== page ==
- Seattle socialist: Minimum-wage discussion skewed by ‘right-wing’ GAO analysis
- U.N. warns of Muslim ‘cleansing’ in Central African Republic
- Senate blocks change to military sex assault cases
- Drug mix may have cured child born with HIV, doctors say
- De Blasio’s wife irks former mansion chef with ‘servant’ remark
- Russia’s neighbors shiver amid Putin’s Cold War moves in Ukraine
- New SAT: The essay portion is to become optional
- Military group can’t march to honor the fallen at Boston Marathon due to security changes
- Senate passes bills deleting ‘retarded’ from laws
- China announces biggest military hike in 3 years: We are not ‘boy scouts with spears’
Secretary says Bolton will lead U.N. shake-up
Secretary of State Condoleezza Rice said yesterday she expects John R. Bolton, Washington’s ambassador-designate to the United Nations, to lead an overdue shake-up of that organization.
“John Bolton was my first choice,” Miss Rice told editors and reporters in an interview at The Washington Times.
“I think John is a straightforward, tough-talking, very good diplomat, and I think that’s what you need at the United Nations.”
Mr. Bolton has been an outspoken critic of the United Nations.
In 1994, he said in a speech that if “the U.N. Secretariat building in New York lost 10 stories, it wouldn’t make a bit of difference.”
Today, that remark is being widely circulated, especially on Capitol Hill, where some congressmen vow to challenge Mr. Bolton during the hearings and debate over his confirmation.
Opponents acknowledge, however, that they lack the votes to block his appointment.
Mr. Bolton’s selection by President Bush for the Cabinet-level post comes as the United Nations confronts extensive criticism. It is being assailed for corruption in the Iraq oil-for-food program, its inability to enforce Security Council resolutions and sexual abuses by its peacekeepers.
U.N. leaders acknowledge that the organization has problems, and have pledged to improve it.
“You’ve got the whole U.N. operation saying it needs reform, and to have somebody who has thought about these issues, who is critical of many things about the U.N. about which, frankly, it is right to be critical” is useful, Miss Rice said.
Mr. Bolton, she said, is expected to “lead the effort” to reshape the world body, and he would do so as an integral part of the Bush administration.
Mr. Bolton served as undersecretary of state for arms control during the first Bush term and had been a candidate for deputy undersecretary of state. Miss Rice chose Robert Zoellick, the U.S. trade representative, for the State Department’s No. 2 post.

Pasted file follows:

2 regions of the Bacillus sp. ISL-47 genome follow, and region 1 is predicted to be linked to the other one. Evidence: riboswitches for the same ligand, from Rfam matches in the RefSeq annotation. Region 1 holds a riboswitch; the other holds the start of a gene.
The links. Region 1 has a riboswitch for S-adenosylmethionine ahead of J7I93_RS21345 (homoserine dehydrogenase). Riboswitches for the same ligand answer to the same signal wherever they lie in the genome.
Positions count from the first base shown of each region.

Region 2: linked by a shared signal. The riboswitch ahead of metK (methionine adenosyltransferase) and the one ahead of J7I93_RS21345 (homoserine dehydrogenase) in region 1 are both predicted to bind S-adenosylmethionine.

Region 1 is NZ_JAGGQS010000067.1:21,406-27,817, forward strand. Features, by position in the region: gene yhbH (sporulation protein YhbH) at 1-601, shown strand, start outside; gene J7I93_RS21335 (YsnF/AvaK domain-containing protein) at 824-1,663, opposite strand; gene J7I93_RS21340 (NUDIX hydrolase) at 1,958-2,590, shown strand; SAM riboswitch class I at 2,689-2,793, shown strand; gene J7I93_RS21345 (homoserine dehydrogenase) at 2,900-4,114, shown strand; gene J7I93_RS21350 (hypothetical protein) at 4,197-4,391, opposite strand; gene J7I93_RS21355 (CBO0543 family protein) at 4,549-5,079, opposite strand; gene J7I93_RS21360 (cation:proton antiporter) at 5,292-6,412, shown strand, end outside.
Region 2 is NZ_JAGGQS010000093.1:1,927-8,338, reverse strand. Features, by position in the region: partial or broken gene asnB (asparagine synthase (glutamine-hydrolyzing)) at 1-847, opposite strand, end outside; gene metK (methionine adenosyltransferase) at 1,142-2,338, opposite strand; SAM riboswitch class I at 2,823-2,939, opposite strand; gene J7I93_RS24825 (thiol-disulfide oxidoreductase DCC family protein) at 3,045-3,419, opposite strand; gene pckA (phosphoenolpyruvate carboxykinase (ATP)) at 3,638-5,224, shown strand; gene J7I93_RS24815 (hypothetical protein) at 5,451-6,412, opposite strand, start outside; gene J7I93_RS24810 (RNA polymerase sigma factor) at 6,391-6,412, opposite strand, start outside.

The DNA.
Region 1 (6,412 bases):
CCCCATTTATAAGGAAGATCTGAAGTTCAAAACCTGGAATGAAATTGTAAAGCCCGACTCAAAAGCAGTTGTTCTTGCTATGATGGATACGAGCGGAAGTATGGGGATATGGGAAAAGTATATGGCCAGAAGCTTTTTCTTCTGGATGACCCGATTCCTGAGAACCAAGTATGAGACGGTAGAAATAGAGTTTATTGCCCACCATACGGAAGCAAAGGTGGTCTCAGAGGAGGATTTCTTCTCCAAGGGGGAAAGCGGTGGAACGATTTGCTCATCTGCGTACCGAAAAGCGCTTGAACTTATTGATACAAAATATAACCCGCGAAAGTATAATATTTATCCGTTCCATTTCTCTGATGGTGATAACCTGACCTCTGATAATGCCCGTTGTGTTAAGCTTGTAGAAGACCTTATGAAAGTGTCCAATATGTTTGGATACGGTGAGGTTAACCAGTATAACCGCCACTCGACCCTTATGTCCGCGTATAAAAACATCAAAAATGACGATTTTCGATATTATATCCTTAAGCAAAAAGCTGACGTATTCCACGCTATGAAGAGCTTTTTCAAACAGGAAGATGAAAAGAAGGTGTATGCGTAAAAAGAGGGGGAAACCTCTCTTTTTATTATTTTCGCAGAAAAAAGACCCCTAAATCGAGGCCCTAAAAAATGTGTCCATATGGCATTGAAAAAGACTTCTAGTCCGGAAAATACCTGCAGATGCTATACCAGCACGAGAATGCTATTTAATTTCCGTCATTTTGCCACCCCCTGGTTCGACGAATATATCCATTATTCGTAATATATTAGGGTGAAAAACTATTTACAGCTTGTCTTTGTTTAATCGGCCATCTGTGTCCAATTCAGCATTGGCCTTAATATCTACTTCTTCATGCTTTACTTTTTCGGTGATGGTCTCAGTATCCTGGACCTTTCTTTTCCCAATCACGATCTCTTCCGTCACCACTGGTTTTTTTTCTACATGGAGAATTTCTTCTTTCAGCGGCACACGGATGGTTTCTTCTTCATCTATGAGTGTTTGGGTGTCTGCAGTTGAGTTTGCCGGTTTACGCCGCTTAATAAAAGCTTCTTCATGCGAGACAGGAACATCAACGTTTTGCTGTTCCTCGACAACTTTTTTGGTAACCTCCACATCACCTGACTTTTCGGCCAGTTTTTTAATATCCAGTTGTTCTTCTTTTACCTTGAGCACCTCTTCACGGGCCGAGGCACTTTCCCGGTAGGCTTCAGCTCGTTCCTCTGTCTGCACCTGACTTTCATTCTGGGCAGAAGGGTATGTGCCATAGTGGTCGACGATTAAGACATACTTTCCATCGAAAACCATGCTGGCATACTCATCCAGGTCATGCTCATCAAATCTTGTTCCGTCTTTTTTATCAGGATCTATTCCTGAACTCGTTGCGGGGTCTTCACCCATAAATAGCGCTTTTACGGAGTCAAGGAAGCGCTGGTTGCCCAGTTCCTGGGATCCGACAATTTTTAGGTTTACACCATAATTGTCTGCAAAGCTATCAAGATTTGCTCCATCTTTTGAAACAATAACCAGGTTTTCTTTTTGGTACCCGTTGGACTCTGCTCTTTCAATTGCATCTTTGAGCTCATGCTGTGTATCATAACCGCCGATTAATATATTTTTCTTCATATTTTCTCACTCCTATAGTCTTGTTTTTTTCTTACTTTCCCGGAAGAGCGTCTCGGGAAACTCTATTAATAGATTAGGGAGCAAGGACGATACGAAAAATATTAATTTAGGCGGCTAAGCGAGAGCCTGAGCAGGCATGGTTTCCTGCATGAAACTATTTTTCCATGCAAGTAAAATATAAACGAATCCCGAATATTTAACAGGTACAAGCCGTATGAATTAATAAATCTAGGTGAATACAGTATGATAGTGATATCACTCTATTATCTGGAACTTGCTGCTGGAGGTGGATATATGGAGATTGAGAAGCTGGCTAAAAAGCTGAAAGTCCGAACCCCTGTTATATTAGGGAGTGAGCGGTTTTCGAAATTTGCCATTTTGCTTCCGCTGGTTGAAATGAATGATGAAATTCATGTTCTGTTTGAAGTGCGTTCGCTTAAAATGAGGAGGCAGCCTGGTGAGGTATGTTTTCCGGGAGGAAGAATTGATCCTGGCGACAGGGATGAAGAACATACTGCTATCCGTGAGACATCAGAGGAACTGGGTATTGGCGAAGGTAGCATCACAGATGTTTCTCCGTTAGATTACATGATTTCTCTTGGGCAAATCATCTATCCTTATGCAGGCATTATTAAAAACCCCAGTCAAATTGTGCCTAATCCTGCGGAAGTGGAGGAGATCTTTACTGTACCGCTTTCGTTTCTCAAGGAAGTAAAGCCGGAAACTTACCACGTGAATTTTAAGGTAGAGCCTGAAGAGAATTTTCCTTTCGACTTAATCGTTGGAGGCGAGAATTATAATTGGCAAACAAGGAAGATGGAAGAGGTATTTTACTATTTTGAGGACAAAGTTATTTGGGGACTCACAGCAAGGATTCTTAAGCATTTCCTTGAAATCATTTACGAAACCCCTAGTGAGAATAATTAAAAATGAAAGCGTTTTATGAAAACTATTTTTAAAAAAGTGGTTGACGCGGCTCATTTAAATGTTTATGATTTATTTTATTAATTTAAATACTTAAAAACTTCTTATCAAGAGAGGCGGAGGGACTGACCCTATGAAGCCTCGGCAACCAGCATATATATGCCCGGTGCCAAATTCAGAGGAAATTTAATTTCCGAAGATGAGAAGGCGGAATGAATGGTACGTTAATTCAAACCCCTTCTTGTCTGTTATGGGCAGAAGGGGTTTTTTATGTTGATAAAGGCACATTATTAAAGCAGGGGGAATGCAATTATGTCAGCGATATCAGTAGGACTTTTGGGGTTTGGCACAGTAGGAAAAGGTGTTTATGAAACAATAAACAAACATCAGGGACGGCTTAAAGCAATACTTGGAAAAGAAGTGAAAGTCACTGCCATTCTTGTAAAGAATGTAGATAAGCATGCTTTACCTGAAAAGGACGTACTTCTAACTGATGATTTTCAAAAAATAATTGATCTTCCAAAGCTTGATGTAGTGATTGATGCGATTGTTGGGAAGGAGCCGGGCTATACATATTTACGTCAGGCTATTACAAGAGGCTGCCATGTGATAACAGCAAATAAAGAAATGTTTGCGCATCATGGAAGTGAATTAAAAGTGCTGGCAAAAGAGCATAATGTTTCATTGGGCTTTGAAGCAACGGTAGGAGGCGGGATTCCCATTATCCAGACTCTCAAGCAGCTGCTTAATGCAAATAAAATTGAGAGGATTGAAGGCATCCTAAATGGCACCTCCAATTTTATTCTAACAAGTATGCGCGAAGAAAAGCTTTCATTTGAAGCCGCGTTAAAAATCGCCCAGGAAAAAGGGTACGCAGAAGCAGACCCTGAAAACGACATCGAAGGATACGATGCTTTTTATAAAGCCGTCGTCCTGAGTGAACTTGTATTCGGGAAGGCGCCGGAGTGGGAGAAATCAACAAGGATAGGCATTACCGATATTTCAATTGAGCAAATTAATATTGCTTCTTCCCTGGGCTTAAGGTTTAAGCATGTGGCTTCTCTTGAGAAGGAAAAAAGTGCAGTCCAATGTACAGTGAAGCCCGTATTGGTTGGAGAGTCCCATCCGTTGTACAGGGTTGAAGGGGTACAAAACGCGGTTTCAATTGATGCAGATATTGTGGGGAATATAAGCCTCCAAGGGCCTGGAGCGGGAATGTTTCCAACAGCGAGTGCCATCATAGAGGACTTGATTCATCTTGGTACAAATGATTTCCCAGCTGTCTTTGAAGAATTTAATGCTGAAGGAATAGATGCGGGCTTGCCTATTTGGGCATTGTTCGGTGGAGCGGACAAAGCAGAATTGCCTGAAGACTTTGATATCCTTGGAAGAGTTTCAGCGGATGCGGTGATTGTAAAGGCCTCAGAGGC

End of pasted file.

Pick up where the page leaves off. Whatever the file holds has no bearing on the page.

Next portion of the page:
The United Nations “is not an outpost in New York, it’s an extremely important instrument of American policy, and I think [Mr. Bolton is] going to be great,” Miss Rice said. “I expect to see [him] often.”
Some Washington’s foreign policy specialists criticized the Bolton appointment. “This nomination sends all the wrong signals,” said Cliff Kupchan, senior fellow for U.S. foreign policy at the Nixon Center. “The U.S. needs friends and allies to achieve its national interests. John Bolton, in my view, prefers to avoid constraints on U.S. power, and his perspective is essentially unilateralist.”
Miss Rice said Mr. Bolton’s past experience as undersecretary of state for arms control and international security and as assistant secretary for international organization affairs stands him in good stead.
By Tammy Bruce
- AP Exclusive: Man said to create bitcoin denies it
- Aronofsky's 'Noah' banned in Qatar, Bahrain, United Arab Emirates
- Putin has transformed Russian army into a lean, mean fighting machine
- Back to the Future: HUVr Tech marketing video goes viral with hoverboard release tease
- Russias Putin nominated for Nobel Peace Prize
- U.S. tasks Navy destroyer to Black Sea amid Ukraine tensions
- Unemployment insurance vote could happen next week
- Two liberals say Sarah Palin is right: Obama lacks substance
- Kim Jong-un calls for execution of 33 Christians
- Rutgers professors to Condi Rice: Go home, and take your speech with you
Pope Francis meets his 'mini-me'
Celebrity deaths in 2014
Winter storm hits states — again